A bit on the side(-effects)

I didn’t post last week. You might have noticed!

I had my first Covid-19 jab on Saturday afternoon (believe me, I haven’t spent so much time in the same place as other humans as I did queueing for and than having my jab!). It was very well organised (of course, thank you NHS), and the jab itself was almost painless.

Side-effects, not so much. Nothing life-threatening, definitely better than catching Covid-19, but oh I really wasn’t on board with the interuption to my editing programme! Flu-like symptoms do not make this writer want to, or be able to, focus on the nitty-gritty of editing, that’s for sure.

I did edit, but boy did I just want to, well, not. I’m all better now. And definitely grateful for having the vaccine. Round two will be better, I’ve no doubt.

But Freya! You’ve got an editor! Editing’s your editor’s job! The clue’s in the name!

Yeah, I know. You know those people who have cleaners but clean and tidy before they come round to clean? Well, there you are. In all seriousness though, I want to make good on all the things I’ve spotted before passing my MS (manuscript, it’s writerly jargon dontcha know), over to my editor. I might as well. I’m not alone in that. That means the editor hopefully can focus on the proper editing and not my funky typos or repeated use of words like shrugged, nodded and sighed (my characters do a lot of those things, they need to dial it back a bit!).

Despite the interruption, I am on track with my plan (I do have one). I’ve even managed to submit a couple of short stories for potential publication this afternoon. That’s a good feeling. And no nodding, shrugging or sighing was necessary.

Toodle pip!


They burned books in the hallways. I could smell it, the pain, the anger, the protest as the words scurried out of the open windows, sucked out into the great, black yonder by the treacherous summer wind.

I had expected more of Nature. After all, She had suffered enough over the millennia, as Man chewed Her up and spat Her out. But no, here She was, aiding the destroyers of the only beautiful thing that we had managed to create without destroying Her.

But. Maybe that was the point.

Helping Man wreak his own destruction.



Steak Out

My grandfather lied to my grandmother. I guess it runs in the family.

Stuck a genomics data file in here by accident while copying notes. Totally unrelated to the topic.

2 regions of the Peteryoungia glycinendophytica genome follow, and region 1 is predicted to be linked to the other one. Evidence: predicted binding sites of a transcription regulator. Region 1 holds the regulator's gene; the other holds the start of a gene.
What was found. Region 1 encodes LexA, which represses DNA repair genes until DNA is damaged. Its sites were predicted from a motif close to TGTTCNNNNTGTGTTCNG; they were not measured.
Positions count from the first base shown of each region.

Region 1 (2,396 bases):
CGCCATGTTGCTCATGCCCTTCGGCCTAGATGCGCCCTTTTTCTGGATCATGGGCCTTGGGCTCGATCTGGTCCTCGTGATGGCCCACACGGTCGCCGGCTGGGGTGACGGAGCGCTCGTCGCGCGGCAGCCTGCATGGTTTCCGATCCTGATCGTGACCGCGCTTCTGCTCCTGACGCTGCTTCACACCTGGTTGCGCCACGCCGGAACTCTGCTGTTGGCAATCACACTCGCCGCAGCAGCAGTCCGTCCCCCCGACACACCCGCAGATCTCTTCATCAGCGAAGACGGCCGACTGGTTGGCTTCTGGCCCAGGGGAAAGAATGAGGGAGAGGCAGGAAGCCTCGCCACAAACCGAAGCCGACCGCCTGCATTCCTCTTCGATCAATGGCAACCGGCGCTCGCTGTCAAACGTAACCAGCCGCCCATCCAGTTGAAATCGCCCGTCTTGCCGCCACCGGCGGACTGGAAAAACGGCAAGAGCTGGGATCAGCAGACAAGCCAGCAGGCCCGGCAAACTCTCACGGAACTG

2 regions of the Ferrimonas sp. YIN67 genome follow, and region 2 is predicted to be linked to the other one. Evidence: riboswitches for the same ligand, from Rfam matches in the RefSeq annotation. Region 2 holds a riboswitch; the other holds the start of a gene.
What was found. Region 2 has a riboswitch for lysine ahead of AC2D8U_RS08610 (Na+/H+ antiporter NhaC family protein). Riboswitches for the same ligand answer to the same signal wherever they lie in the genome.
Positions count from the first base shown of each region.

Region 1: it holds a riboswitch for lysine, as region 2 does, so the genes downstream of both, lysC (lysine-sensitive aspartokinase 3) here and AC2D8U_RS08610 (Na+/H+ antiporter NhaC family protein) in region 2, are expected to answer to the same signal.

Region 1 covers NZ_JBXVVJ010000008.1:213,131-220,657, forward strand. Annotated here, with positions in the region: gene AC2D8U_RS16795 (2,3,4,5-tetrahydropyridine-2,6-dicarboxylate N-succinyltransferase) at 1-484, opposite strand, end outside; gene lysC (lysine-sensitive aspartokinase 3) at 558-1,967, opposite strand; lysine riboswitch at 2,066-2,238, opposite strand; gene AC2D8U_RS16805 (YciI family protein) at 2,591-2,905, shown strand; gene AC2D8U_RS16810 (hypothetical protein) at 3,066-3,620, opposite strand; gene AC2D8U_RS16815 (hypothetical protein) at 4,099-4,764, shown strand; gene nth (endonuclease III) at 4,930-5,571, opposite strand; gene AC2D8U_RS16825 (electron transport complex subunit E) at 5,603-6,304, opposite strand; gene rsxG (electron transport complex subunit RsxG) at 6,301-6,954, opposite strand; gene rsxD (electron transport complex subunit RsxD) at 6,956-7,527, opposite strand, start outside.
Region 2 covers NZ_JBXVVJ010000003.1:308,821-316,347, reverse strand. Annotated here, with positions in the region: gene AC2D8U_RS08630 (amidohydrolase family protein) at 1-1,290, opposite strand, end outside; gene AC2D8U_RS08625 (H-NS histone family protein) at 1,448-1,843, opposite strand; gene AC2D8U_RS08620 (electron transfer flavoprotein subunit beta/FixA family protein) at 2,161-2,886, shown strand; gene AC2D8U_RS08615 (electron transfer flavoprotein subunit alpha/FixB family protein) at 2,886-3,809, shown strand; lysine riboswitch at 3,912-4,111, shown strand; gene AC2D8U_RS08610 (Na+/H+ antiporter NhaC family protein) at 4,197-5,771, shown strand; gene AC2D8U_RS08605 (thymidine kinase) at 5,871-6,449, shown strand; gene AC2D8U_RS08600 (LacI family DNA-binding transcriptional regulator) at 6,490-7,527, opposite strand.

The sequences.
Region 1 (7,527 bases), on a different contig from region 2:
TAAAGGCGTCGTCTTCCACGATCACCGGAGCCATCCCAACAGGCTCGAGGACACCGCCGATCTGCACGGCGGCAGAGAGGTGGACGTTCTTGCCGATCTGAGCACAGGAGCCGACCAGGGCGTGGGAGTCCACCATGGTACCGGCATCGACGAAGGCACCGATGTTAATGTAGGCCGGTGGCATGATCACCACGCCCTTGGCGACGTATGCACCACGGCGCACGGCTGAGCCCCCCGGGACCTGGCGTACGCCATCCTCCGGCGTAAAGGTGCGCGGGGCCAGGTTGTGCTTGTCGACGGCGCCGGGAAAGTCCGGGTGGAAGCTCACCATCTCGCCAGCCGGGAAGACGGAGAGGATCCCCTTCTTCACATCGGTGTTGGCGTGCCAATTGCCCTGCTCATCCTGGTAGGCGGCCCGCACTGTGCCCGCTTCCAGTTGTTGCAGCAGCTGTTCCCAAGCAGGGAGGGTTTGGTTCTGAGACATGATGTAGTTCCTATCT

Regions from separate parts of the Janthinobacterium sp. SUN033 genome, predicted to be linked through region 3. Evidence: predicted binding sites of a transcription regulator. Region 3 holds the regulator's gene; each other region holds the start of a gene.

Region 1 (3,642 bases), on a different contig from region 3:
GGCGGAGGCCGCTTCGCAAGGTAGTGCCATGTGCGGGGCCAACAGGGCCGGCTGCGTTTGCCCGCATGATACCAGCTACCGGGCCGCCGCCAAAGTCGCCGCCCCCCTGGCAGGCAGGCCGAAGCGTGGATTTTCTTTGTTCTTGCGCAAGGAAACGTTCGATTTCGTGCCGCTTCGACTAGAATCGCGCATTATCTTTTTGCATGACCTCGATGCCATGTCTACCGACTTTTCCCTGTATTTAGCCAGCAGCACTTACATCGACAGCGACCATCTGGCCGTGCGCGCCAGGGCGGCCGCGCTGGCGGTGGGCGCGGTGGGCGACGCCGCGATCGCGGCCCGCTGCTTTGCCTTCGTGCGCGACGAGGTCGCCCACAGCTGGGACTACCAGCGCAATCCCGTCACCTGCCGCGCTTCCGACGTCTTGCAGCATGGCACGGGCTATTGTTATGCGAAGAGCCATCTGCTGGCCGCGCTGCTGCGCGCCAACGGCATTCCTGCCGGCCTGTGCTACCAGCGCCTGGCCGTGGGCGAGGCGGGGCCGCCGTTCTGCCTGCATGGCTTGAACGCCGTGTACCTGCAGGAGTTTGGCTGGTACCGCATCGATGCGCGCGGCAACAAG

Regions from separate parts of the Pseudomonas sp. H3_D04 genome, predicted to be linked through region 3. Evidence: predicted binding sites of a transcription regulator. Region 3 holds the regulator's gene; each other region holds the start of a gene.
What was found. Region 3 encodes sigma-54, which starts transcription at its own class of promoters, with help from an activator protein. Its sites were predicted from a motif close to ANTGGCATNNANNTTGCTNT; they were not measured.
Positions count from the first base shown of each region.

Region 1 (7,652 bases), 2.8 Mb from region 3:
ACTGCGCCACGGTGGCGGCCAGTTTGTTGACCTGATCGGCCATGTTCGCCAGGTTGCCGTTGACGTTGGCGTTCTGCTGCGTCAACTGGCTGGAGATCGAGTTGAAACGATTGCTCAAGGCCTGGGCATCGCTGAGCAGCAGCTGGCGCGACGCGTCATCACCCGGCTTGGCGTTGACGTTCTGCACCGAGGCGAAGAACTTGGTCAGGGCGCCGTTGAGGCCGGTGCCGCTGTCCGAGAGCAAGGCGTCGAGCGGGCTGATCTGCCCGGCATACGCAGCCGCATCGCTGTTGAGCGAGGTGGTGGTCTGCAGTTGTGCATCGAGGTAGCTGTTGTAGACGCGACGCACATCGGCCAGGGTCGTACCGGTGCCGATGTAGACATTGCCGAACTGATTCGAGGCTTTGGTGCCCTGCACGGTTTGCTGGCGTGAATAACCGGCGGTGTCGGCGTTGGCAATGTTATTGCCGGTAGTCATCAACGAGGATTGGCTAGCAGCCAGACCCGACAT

We are, all of us, habitual liers. It’s not because we actually want to deceive one another, but mostly because we want to protect our nearest and dearest from the painful truth. My mum, God bless her, didn’t tell my dad that she was suffering from skin cancer whilst she was pregnant with me, because she knew how desperately he longed for a child. The doctors had told her that it was either chemotherapy to save her, or have the baby. She chose the baby, waited until after I was born and then embarked on her too-late treatment, which she took in secret whilst he was away on the oil rigs. The thing is, he would much rather have had her alive than be left on his own at the age of 28 with a 2 month old daughter and no wife. I don’t take it personally. Why would I? He had no idea how to look after me and was forced to rely on my aunty for childcare whilst he was working away. She hated him for it, resented me and was only looking after me out of a sense of duty to a dead sister who she knew had been adopted. My mum didn’t know about that. Yes, you guessed it, my aunty kept it secret because she wanted to save her sister from pain.

On Tuesday, she asked me the most peculiar question. “Lily, do you know who I am?”

Of course, I gave the obvious answer. “You’re Aunty Jean, my mum’s sister.”

“In a manner of speaking,” she had said. “You know me as Aunty Jean, but I’m not actually your aunty.”

To be honest with you, I felt a little bit relieved that there was at las tsome honesty going on. She had kept many secrets over the years, but had never failed to hide the fact that having to look after me had ruined her life, or what she had imagined her life would be. Widowed at a very young age (a car accident perhaps, if the stories could be believed), she had intended to make something of herself, have a career, be an independent woman – and then I had been foisted off on her. Dreams ended.

“Oh?” I had said mildly, hoping that she would leave it there.

It wasn’t to be.

“I’m actually your grandmother.”

Oh. Oh damnation. I didn’t need to know this, the sheer seeming impossibility of it all tying knots in my thoughts.

“Yes,” she continued, taking my silence as a yearning to hear more. “The way Herb – your grandfather – defrosted the refrigerator used to drive me mad. He’d just turn it off, leave the door open and leave me to deal with the food. Who defrosts a refrigerator without running the food stocks down first? God, it was infuriating!”


“So I hit him over the head with the griddle pan. Damn well killed him I did. Of course, the police turned up eventually, but I really, really didn’t want to go to jail so I ‘became’ your Aunty Jean. We let it be known that ‘Granny’ had run away with the family savings and… voila! Here I am.”

I should mention, we were in the kitchen at the time, and she was at the stove, frying steaks. On the griddle.

But then, we are all of us habitual liers. Go figure.